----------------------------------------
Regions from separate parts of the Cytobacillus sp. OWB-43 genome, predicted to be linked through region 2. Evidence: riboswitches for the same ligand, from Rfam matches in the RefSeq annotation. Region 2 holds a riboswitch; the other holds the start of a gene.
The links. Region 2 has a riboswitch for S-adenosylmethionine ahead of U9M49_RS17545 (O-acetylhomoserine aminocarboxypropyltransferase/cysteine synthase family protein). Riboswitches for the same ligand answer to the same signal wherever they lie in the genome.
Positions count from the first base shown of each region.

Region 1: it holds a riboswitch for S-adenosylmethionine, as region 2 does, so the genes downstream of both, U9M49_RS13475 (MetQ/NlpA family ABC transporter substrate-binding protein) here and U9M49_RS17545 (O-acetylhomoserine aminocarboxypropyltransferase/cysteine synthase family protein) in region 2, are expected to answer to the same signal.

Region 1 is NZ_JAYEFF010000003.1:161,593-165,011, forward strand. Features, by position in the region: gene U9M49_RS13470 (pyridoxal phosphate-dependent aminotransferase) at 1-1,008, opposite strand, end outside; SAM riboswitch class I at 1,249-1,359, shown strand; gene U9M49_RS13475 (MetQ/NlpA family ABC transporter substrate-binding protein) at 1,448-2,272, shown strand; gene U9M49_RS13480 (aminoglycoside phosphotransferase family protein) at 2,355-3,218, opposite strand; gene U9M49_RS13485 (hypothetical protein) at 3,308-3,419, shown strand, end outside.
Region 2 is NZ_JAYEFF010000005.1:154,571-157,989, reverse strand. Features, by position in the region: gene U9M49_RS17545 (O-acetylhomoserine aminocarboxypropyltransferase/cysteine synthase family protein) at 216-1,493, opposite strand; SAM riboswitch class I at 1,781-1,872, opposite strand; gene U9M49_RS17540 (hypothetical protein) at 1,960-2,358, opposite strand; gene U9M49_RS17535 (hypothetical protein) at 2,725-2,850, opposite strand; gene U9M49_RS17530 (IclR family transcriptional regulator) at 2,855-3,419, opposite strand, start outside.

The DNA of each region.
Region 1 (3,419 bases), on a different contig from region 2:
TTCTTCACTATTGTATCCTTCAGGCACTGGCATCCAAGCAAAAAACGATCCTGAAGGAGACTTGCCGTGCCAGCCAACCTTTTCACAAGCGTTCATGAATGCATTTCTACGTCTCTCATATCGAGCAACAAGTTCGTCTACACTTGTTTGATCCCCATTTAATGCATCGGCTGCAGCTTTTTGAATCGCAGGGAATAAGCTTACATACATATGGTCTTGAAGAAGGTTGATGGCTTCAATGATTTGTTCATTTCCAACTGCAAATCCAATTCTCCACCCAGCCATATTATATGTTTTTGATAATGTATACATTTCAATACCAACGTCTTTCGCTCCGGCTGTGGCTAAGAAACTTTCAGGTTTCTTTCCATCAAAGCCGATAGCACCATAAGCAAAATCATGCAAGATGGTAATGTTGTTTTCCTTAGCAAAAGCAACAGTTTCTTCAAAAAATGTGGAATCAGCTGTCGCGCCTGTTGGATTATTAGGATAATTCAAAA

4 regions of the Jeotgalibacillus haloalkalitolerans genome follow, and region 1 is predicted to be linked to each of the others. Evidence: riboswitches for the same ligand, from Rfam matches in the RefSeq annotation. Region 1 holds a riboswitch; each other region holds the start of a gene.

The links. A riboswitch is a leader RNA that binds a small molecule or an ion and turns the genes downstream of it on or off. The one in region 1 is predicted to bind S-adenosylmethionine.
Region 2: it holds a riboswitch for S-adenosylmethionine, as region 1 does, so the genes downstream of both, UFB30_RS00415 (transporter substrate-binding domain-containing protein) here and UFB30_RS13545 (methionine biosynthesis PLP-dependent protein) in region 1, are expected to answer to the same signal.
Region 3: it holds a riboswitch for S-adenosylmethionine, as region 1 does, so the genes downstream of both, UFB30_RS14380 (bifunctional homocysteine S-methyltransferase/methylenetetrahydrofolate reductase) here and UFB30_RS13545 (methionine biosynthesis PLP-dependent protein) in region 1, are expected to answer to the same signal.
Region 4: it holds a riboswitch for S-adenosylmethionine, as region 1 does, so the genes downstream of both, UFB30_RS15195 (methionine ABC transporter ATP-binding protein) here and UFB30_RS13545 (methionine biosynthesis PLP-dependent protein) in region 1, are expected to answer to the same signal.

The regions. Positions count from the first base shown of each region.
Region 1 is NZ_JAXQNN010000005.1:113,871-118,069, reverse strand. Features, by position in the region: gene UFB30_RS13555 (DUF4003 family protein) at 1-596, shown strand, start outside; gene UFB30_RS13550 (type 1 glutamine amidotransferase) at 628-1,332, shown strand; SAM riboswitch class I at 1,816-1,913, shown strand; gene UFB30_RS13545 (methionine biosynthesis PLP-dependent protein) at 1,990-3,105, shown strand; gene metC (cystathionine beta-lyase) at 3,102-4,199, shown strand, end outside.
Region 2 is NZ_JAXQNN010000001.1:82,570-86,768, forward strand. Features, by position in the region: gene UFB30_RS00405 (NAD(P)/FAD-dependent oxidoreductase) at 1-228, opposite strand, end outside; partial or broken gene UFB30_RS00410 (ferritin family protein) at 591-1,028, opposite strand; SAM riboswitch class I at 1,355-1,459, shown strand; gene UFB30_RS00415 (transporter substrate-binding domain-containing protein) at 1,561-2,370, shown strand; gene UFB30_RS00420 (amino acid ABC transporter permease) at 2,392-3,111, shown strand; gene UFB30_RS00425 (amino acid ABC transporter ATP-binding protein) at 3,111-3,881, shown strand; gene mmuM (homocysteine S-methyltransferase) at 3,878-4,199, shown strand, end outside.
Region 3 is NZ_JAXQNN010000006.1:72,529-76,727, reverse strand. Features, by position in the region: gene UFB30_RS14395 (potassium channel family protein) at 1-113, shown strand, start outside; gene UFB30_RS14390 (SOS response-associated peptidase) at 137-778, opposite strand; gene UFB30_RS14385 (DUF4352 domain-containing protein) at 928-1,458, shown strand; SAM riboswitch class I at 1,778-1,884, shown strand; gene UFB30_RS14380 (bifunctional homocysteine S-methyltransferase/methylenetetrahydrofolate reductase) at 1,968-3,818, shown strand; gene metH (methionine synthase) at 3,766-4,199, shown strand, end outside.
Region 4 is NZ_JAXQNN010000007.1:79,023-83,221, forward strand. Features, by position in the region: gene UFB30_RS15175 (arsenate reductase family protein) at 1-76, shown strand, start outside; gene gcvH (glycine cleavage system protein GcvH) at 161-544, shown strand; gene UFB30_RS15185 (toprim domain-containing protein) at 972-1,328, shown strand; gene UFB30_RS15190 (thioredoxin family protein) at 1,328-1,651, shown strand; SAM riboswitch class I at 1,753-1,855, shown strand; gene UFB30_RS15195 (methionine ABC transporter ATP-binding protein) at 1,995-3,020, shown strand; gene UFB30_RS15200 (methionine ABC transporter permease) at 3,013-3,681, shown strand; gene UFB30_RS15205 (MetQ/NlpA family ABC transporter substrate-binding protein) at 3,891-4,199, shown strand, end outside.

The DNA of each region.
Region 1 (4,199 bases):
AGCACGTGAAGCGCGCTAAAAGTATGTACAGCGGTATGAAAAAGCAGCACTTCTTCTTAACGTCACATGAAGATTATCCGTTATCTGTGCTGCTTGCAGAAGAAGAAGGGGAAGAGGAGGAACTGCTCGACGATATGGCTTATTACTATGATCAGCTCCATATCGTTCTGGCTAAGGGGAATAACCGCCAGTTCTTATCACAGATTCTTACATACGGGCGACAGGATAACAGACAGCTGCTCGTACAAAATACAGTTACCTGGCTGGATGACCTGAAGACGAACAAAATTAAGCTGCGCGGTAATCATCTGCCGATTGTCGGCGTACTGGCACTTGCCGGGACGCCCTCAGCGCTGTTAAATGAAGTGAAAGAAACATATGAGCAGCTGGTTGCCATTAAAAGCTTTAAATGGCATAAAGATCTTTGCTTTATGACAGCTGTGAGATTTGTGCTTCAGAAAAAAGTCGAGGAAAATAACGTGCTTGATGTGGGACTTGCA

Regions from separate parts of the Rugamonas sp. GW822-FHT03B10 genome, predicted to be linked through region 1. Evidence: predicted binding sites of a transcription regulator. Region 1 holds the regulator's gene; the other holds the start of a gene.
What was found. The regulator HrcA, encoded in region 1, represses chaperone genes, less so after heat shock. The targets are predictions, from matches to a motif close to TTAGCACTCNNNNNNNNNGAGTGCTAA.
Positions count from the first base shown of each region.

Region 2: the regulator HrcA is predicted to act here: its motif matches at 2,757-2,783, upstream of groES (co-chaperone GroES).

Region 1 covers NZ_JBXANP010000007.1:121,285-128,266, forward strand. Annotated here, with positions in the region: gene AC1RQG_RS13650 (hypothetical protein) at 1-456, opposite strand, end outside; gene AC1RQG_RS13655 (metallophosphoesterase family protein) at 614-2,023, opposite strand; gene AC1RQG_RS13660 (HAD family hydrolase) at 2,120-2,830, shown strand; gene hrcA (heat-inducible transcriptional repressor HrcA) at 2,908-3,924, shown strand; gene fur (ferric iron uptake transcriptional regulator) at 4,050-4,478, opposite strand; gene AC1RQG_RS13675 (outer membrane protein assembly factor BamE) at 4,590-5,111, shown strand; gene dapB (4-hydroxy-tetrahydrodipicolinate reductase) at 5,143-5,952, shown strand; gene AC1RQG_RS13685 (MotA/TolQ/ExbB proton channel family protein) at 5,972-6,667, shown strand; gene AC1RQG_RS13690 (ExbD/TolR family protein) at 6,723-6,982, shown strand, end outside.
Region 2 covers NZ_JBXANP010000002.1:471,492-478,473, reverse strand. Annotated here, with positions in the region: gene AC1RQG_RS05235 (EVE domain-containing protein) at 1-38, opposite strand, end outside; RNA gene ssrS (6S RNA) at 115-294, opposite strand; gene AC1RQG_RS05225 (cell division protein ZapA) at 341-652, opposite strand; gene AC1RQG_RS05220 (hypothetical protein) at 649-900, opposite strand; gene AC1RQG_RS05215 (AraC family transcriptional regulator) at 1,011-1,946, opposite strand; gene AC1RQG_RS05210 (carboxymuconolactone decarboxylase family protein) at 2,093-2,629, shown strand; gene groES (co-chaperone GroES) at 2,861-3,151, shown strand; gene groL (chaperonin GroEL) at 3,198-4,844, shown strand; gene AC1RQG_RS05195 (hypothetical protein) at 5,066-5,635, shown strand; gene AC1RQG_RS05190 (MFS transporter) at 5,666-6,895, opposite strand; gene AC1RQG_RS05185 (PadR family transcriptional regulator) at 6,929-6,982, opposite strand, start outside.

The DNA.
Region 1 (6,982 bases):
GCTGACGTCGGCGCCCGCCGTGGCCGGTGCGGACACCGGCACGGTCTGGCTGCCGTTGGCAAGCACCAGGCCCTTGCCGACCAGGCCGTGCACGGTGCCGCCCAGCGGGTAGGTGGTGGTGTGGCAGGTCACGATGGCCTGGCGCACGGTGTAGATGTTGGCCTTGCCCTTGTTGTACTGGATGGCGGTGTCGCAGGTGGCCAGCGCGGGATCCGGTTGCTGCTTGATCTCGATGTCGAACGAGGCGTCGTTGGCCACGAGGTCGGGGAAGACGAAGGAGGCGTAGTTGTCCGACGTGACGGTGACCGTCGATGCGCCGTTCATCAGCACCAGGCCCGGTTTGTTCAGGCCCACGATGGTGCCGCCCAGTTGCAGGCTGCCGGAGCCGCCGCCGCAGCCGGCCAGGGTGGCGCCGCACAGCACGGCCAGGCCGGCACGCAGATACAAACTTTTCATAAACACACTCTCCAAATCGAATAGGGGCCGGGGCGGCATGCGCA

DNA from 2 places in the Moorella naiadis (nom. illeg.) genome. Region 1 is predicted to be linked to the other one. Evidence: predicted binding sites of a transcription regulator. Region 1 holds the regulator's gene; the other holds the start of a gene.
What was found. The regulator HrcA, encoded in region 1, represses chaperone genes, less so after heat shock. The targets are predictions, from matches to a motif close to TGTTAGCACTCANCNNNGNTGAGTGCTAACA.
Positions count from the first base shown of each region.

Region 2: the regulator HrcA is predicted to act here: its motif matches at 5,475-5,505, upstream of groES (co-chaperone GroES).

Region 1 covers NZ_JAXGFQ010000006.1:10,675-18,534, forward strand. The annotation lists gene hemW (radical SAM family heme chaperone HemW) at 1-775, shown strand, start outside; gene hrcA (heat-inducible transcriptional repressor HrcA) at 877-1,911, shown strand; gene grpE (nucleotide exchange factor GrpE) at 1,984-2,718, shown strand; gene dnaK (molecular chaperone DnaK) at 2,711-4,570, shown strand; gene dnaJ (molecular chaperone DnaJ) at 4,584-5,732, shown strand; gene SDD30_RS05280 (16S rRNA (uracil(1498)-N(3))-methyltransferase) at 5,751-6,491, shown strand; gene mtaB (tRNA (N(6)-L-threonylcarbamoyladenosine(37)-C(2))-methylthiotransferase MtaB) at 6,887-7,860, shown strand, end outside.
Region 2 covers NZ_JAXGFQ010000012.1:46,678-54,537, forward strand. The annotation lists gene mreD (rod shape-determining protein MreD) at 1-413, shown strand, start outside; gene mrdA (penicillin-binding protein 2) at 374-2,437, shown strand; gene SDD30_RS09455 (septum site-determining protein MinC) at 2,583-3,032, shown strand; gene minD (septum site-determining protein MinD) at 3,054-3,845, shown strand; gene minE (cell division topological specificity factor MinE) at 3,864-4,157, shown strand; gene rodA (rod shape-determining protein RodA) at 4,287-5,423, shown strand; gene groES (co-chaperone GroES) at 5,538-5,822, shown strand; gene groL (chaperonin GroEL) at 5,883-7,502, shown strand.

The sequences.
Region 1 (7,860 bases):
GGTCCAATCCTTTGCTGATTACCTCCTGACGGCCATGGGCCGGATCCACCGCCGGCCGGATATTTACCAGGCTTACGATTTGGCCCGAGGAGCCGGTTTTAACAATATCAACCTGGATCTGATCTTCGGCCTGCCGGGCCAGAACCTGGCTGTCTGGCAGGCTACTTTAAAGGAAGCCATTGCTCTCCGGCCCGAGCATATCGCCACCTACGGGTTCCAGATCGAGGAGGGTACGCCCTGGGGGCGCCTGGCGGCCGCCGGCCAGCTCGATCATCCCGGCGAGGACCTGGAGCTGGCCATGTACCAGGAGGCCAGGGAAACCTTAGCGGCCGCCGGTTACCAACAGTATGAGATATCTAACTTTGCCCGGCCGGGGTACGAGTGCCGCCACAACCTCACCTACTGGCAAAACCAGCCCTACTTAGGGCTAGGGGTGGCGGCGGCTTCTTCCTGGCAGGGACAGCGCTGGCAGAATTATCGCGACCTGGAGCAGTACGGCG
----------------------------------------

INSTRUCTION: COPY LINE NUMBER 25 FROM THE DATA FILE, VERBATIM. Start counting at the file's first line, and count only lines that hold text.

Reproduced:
Positions count from the first base shown of each region.